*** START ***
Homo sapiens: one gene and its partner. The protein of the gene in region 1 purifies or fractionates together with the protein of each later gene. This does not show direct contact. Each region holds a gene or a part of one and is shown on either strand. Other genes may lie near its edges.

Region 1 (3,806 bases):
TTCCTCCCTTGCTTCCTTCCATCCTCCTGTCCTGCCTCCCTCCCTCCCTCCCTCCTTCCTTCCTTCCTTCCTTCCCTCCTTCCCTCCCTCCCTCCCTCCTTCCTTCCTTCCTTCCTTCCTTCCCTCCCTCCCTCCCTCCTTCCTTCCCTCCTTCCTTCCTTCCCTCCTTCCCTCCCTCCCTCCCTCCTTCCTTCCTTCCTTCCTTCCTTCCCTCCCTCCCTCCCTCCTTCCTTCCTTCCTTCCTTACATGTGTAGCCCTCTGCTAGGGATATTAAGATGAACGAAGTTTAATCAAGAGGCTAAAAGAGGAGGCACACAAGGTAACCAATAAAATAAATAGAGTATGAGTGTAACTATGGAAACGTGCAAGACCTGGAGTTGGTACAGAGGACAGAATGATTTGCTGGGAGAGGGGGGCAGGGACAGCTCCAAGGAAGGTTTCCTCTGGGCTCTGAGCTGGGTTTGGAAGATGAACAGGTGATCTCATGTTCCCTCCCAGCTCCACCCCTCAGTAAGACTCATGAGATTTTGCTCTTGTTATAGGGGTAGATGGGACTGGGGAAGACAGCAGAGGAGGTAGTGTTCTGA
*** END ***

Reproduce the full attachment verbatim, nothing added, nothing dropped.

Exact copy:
Homo sapiens: one gene and its partner. The protein of the gene in region 1 purifies or fractionates together with the protein of each later gene. This does not show direct contact. Each region holds a gene or a part of one and is shown on either strand. Other genes may lie near its edges.

Region 1 (3,806 bases):
TTCCTCCCTTGCTTCCTTCCATCCTCCTGTCCTGCCTCCCTCCCTCCCTCCCTCCTTCCTTCCTTCCTTCCTTCCCTCCTTCCCTCCCTCCCTCCCTCCTTCCTTCCTTCCTTCCTTCCTTCCCTCCCTCCCTCCCTCCTTCCTTCCCTCCTTCCTTCCTTCCCTCCTTCCCTCCCTCCCTCCCTCCTTCCTTCCTTCCTTCCTTCCTTCCCTCCCTCCCTCCCTCCTTCCTTCCTTCCTTCCTTACATGTGTAGCCCTCTGCTAGGGATATTAAGATGAACGAAGTTTAATCAAGAGGCTAAAAGAGGAGGCACACAAGGTAACCAATAAAATAAATAGAGTATGAGTGTAACTATGGAAACGTGCAAGACCTGGAGTTGGTACAGAGGACAGAATGATTTGCTGGGAGAGGGGGGCAGGGACAGCTCCAAGGAAGGTTTCCTCTGGGCTCTGAGCTGGGTTTGGAAGATGAACAGGTGATCTCATGTTCCCTCCCAGCTCCACCCCTCAGTAAGACTCATGAGATTTTGCTCTTGTTATAGGGGTAGATGGGACTGGGGAAGACAGCAGAGGAGGTAGTGTTCTGA